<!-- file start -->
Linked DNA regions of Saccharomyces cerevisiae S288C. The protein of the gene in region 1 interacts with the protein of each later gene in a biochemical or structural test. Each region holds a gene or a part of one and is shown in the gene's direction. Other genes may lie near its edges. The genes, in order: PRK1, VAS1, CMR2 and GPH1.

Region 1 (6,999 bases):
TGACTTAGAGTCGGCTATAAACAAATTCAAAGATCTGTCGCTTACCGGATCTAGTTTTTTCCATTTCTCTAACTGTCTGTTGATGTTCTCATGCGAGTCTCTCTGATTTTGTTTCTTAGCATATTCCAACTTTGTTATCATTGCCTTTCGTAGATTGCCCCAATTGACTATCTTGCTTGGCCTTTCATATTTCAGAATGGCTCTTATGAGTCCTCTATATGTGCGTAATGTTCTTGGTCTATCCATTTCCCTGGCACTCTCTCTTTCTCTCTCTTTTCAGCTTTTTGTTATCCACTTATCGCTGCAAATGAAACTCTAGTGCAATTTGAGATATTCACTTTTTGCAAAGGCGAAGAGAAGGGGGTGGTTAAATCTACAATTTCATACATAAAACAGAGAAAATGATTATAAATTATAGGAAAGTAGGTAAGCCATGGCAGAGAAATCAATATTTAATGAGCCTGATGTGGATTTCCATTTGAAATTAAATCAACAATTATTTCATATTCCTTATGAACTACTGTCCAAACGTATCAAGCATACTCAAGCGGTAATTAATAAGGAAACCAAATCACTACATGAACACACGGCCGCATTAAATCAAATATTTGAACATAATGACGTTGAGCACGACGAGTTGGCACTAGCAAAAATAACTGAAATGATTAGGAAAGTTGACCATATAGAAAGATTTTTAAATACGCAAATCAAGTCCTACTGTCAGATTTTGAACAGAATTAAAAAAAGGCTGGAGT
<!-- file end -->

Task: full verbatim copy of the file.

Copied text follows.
Linked DNA regions of Saccharomyces cerevisiae S288C. The protein of the gene in region 1 interacts with the protein of each later gene in a biochemical or structural test. Each region holds a gene or a part of one and is shown in the gene's direction. Other genes may lie near its edges. The genes, in order: PRK1, VAS1, CMR2 and GPH1.

Region 1 (6,999 bases):
TGACTTAGAGTCGGCTATAAACAAATTCAAAGATCTGTCGCTTACCGGATCTAGTTTTTTCCATTTCTCTAACTGTCTGTTGATGTTCTCATGCGAGTCTCTCTGATTTTGTTTCTTAGCATATTCCAACTTTGTTATCATTGCCTTTCGTAGATTGCCCCAATTGACTATCTTGCTTGGCCTTTCATATTTCAGAATGGCTCTTATGAGTCCTCTATATGTGCGTAATGTTCTTGGTCTATCCATTTCCCTGGCACTCTCTCTTTCTCTCTCTTTTCAGCTTTTTGTTATCCACTTATCGCTGCAAATGAAACTCTAGTGCAATTTGAGATATTCACTTTTTGCAAAGGCGAAGAGAAGGGGGTGGTTAAATCTACAATTTCATACATAAAACAGAGAAAATGATTATAAATTATAGGAAAGTAGGTAAGCCATGGCAGAGAAATCAATATTTAATGAGCCTGATGTGGATTTCCATTTGAAATTAAATCAACAATTATTTCATATTCCTTATGAACTACTGTCCAAACGTATCAAGCATACTCAAGCGGTAATTAATAAGGAAACCAAATCACTACATGAACACACGGCCGCATTAAATCAAATATTTGAACATAATGACGTTGAGCACGACGAGTTGGCACTAGCAAAAATAACTGAAATGATTAGGAAAGTTGACCATATAGAAAGATTTTTAAATACGCAAATCAAGTCCTACTGTCAGATTTTGAACAGAATTAAAAAAAGGCTGGAGT